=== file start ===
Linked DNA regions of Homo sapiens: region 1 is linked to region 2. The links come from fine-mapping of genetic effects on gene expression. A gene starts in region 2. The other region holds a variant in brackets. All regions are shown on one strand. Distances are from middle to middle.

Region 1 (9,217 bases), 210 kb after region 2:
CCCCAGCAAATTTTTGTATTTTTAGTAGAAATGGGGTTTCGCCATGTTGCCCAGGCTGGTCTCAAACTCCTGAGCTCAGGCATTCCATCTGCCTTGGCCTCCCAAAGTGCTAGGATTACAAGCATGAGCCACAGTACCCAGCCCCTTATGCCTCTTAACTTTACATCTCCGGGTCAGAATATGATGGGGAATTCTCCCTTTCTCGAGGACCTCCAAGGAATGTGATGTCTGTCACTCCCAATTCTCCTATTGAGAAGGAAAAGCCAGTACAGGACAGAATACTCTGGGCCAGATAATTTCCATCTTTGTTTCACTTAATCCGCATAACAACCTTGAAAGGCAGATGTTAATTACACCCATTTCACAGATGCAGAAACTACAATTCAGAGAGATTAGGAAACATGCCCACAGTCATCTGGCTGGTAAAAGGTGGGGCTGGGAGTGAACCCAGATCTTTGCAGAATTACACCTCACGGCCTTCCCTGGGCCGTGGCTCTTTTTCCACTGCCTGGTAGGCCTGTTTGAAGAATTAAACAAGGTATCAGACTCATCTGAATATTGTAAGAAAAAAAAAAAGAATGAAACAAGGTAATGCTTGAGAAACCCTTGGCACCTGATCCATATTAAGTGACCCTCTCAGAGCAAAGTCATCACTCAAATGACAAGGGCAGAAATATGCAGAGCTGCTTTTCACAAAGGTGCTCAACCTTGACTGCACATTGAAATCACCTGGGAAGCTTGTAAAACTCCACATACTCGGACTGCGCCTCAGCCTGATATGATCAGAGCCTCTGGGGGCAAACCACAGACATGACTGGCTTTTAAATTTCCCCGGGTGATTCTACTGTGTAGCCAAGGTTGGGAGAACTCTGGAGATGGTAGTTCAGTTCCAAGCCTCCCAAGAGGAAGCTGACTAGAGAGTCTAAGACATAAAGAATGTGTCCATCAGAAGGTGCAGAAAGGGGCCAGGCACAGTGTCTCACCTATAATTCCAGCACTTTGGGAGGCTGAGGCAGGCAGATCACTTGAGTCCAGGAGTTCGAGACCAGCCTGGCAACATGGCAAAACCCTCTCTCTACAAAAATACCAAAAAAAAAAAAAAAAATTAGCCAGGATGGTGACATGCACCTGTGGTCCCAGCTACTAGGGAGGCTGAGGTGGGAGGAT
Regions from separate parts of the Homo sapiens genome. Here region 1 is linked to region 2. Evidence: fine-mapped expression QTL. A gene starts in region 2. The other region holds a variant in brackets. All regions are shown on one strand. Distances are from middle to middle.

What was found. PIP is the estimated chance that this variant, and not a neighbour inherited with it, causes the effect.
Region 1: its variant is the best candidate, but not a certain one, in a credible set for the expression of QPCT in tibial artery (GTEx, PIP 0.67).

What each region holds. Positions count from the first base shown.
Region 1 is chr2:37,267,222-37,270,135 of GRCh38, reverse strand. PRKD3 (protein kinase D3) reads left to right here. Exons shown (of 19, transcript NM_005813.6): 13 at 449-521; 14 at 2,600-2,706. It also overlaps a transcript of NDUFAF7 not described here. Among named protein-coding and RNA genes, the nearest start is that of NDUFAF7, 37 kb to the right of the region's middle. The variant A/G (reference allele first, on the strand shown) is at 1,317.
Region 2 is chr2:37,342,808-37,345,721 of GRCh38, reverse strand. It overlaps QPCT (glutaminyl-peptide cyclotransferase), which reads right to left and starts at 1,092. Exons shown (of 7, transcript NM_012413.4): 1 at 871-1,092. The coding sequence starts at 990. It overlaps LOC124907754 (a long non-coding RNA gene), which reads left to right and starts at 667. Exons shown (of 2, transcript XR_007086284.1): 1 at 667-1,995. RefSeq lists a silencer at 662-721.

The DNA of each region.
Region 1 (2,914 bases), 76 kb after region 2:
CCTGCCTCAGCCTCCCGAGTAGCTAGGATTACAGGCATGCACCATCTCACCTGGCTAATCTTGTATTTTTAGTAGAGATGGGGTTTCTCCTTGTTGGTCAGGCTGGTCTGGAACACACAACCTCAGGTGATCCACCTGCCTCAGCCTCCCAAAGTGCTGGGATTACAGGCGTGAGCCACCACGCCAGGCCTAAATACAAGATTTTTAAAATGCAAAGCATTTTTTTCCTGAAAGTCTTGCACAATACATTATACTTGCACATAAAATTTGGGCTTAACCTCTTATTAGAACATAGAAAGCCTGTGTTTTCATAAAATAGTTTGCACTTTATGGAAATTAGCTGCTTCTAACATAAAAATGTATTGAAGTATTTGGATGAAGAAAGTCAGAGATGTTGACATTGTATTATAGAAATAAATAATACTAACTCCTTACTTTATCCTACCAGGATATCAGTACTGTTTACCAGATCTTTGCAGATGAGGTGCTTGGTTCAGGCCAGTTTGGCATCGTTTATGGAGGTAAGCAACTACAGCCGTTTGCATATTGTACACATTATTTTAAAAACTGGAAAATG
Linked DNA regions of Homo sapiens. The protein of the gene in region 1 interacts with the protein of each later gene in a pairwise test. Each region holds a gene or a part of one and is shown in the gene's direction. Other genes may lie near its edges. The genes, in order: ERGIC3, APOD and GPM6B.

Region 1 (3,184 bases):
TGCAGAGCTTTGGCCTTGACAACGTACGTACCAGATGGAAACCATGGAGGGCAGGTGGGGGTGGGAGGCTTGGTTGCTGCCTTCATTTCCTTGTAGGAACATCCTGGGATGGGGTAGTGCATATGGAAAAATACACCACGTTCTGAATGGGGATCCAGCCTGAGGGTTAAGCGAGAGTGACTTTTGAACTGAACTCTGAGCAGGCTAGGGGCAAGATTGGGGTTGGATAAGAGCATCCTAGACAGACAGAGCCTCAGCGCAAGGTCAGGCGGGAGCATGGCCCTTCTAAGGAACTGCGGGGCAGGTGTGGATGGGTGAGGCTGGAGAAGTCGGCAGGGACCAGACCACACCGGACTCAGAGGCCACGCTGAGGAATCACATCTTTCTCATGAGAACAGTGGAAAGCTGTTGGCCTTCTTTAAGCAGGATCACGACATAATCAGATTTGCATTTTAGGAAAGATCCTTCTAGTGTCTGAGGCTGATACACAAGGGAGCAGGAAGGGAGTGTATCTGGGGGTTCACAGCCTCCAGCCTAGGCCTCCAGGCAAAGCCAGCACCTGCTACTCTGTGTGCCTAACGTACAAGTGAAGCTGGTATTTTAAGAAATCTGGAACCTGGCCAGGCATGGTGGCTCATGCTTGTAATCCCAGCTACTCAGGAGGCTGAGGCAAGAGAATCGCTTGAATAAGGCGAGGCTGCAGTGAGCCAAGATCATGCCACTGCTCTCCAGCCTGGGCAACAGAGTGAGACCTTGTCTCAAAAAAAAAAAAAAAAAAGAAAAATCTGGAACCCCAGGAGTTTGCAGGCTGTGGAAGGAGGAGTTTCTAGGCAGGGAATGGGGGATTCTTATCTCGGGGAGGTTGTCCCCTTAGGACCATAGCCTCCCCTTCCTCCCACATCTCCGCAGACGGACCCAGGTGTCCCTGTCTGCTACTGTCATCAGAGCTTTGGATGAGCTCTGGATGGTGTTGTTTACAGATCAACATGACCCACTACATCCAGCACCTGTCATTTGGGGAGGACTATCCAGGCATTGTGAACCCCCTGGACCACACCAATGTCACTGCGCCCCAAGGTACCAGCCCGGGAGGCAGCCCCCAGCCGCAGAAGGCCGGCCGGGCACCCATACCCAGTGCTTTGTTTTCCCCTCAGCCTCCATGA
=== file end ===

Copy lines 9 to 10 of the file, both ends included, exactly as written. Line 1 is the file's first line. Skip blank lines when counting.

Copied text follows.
Region 2 is chr2:37,342,808-37,345,721 of GRCh38, reverse strand. It overlaps QPCT (glutaminyl-peptide cyclotransferase), which reads right to left and starts at 1,092. Exons shown (of 7, transcript NM_012413.4): 1 at 871-1,092. The coding sequence starts at 990. It overlaps LOC124907754 (a long non-coding RNA gene), which reads left to right and starts at 667. Exons shown (of 2, transcript XR_007086284.1): 1 at 667-1,995. RefSeq lists a silencer at 662-721.

The DNA of each region.